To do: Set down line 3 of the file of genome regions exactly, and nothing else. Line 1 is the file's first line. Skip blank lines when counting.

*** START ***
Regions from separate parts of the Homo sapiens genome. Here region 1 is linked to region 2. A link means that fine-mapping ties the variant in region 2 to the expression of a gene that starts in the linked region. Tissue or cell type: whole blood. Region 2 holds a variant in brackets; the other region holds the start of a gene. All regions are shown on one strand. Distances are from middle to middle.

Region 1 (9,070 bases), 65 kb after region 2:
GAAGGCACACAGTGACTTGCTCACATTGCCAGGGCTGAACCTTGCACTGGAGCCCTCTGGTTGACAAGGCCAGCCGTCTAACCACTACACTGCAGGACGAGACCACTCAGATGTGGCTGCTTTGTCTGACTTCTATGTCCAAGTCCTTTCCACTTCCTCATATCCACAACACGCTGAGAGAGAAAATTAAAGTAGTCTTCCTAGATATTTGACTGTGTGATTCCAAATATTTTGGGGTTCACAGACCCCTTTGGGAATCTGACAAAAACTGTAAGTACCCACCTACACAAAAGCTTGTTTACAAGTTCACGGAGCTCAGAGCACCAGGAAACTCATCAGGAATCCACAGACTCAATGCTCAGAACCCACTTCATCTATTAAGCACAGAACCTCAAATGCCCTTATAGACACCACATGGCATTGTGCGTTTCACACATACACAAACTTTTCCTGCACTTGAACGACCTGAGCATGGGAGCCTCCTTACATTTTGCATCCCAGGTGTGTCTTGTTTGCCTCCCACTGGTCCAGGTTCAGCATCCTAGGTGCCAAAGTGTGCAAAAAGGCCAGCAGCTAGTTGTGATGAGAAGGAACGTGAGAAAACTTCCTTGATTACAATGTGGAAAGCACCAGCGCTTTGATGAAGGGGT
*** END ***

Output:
GAAGGCACACAGTGACTTGCTCACATTGCCAGGGCTGAACCTTGCACTGGAGCCCTCTGGTTGACAAGGCCAGCCGTCTAACCACTACACTGCAGGACGAGACCACTCAGATGTGGCTGCTTTGTCTGACTTCTATGTCCAAGTCCTTTCCACTTCCTCATATCCACAACACGCTGAGAGAGAAAATTAAAGTAGTCTTCCTAGATATTTGACTGTGTGATTCCAAATATTTTGGGGTTCACAGACCCCTTTGGGAATCTGACAAAAACTGTAAGTACCCACCTACACAAAAGCTTGTTTACAAGTTCACGGAGCTCAGAGCACCAGGAAACTCATCAGGAATCCACAGACTCAATGCTCAGAACCCACTTCATCTATTAAGCACAGAACCTCAAATGCCCTTATAGACACCACATGGCATTGTGCGTTTCACACATACACAAACTTTTCCTGCACTTGAACGACCTGAGCATGGGAGCCTCCTTACATTTTGCATCCCAGGTGTGTCTTGTTTGCCTCCCACTGGTCCAGGTTCAGCATCCTAGGTGCCAAAGTGTGCAAAAAGGCCAGCAGCTAGTTGTGATGAGAAGGAACGTGAGAAAACTTCCTTGATTACAATGTGGAAAGCACCAGCGCTTTGATGAAGGGGT